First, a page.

Autism Awareness, Exceptional Minds Now at Work in Companies

Alex Knight, 2016 Exceptional Minds Graduate

While autism is changing family dynamics across the nation at an alarming rate, it is also impacting the workplace - often for the better as one Exceptional Minds graduate proves.

What a difference a year makes. As Autism Awareness Month once again gets underway, Stan Cassio and his employees at New Edit in Burbank, California, marvel at how up-close and personal autism has become over the past year.  

It was just six months ago that the small media company of 45 employees hired Alex Knight, a 2016 graduate of Exceptional Minds vocational school for young adults on the autism spectrum who has changed their work environment for the better.  

 “We heard about Exceptional Minds through an associate and as soon as we met Alex, we knew he’d be a good fit,” said Stan Cassio, the CEO of New Edit and media distribution entity Mango, where Alex started as a Linear Tape-Open (LTO) operator in September.

Alex works fulltime managing original camera and sound content for television series such as Empire, The Last Man On Earth, 24, and Rosewood, a job that requires technical skills as well as close collaboration with coworkers and clients. “Developing soft skills is often the most challenging aspect of autism, but the good news is that those skills are very much teachable. That is a huge part of the Exceptional Minds curriculum and why the overwhelming majority of our graduates with moderate to high functioning autism are working today,” said Ernie Merlán, Exceptional Minds Executive Director.

Exceptional Minds graduates have gone on to work for studios such as Marvel and have done visual effects and end-titles for movies such as Doctor Strange and The Shack, as well as visual effects for Game of Thrones plus worked on animation for Sesame Street.  

Individuals with autism are often technically proficient and possess an almost superhuman attention to detail, although stereotypical characteristics such as social isolation make it difficult for many on the spectrum to achieve successful employment. Thanks to organizations such as the Mitsubishi Electric America Foundation (MEAF), which gave Exceptional Minds a $75,000 grant earlier this year to expand the non-profit’s work readiness and job placement program, young adults like Alex are able to enter the workforce fully prepared for a future of meaningful employment.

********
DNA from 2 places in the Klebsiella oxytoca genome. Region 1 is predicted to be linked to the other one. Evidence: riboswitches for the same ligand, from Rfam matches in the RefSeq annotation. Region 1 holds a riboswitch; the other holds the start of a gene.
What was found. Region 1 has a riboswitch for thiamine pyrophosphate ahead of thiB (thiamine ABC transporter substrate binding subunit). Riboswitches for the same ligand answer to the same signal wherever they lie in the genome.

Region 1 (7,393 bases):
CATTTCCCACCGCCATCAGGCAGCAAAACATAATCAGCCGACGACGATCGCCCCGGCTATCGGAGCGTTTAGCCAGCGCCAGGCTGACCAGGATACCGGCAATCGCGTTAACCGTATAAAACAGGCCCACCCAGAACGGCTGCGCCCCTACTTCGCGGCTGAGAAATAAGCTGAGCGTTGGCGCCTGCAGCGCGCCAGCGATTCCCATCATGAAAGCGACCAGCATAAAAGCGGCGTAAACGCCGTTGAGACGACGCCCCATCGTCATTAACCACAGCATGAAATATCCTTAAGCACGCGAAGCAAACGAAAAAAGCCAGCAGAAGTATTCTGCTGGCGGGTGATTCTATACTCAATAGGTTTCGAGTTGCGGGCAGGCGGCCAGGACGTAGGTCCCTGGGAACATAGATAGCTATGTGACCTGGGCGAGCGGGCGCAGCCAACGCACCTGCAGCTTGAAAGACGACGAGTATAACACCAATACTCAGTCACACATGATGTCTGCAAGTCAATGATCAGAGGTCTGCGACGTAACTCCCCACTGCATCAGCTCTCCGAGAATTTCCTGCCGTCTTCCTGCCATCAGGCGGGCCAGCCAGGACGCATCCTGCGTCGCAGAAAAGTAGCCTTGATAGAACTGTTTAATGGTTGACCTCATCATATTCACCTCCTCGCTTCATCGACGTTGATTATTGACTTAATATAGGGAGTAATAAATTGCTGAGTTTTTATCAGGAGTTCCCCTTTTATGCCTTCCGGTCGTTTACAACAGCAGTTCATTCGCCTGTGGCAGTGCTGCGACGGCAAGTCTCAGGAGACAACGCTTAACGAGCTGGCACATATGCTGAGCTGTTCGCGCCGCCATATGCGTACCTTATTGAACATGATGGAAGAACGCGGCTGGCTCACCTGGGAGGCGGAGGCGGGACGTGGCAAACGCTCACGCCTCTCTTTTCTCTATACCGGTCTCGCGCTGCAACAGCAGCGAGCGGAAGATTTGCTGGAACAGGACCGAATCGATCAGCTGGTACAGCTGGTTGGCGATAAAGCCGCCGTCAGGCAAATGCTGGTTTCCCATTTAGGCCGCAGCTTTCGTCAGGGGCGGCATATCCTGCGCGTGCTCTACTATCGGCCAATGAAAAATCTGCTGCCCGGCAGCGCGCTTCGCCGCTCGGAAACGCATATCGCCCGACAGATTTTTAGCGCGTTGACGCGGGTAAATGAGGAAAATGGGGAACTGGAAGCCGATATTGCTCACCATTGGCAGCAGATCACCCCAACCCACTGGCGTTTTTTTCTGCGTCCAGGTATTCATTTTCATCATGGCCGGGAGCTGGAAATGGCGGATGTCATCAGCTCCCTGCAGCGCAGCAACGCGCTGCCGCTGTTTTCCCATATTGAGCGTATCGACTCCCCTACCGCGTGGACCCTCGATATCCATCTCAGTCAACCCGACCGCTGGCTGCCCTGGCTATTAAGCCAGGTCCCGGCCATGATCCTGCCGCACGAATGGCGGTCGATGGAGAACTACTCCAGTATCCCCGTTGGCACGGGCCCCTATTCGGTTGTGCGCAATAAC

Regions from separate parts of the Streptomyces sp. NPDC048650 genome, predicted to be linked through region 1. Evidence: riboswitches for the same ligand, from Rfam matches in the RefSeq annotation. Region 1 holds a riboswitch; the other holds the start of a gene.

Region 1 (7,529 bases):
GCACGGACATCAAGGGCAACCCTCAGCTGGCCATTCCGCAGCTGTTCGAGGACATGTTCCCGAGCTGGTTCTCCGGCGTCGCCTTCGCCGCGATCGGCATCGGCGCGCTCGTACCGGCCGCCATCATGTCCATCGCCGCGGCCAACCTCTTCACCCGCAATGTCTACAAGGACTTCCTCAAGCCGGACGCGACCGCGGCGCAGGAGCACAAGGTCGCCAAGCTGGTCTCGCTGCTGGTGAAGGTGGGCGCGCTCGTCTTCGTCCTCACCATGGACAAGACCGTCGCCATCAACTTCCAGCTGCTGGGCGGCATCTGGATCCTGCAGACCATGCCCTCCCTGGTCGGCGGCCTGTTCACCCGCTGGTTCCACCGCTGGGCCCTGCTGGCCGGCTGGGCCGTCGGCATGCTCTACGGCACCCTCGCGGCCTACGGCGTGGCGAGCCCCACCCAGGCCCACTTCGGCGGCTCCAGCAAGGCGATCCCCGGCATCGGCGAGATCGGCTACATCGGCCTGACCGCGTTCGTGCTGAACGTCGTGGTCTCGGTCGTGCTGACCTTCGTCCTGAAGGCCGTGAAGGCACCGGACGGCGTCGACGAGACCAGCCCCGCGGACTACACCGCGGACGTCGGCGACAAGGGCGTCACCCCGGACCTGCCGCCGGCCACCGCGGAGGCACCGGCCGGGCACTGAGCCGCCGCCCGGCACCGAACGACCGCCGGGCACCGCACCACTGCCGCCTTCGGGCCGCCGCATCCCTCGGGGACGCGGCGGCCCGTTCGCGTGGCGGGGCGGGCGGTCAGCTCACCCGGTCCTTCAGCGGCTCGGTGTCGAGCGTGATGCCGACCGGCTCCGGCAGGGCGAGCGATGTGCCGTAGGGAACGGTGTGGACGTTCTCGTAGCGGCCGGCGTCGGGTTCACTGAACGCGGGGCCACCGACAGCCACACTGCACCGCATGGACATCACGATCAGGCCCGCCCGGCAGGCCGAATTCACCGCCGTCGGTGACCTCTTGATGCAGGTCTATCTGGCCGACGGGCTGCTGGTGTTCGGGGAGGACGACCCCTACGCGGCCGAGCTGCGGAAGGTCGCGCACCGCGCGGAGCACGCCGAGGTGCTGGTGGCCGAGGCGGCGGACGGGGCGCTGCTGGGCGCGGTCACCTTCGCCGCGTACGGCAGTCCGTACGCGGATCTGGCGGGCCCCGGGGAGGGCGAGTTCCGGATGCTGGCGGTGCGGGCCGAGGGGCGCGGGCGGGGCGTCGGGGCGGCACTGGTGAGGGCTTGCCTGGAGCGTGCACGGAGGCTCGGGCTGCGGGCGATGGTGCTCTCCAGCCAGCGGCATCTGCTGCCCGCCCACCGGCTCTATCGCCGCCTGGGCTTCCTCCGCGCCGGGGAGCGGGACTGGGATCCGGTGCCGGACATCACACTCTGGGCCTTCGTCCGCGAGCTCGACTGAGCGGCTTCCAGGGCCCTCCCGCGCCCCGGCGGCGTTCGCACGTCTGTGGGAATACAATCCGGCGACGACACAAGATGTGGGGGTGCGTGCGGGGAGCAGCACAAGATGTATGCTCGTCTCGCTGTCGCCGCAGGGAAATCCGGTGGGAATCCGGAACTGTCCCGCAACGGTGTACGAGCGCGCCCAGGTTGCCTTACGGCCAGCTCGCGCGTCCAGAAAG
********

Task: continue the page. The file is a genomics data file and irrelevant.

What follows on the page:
The school’s comprehensive work readiness program includes job placement as well as coaching in attitude, self-management, problem solving and conflict resolution, and also prepares companies for successful employment of an Exceptional Minds graduate.

“We are really blessed to have Alex,” said Chris Ackerman, the LTO and Vault Manager for Mango and Alex’s immediate supervisor. “He required minimal training and it’s rare that I’ll find an error. That last part is so important because we archive original content filmed on the set and if we lose footage, it’s gone forever,” he explained.

Alex not only proved to have an aptitude for the work, according to Cassio, “He’s become an important part of my family here.”

“He’s got a great sense of humor,” agreed Ackerman. “There are few days that I don’t find myself with a big smile on my face due to something impetuously hysterical that has come out of Alex’s mouth… I am also up to date on who is winning (and losing) the baseball games!”   

“This is the best job and that means a lot to me,” commented Alex.

More than 3.5 million Americans live with autism, an estimated 90 percent of whom are unemployed or underemployed. Each year, 50,000 children with autism in the U.S. will turn 18 and require public services if they are not employed. Exceptional Minds provides customized education in the digital arts to over 225 teens and young adults and provides ongoing job placement and coaching for 25 graduates.

Source: Exceptional Minds

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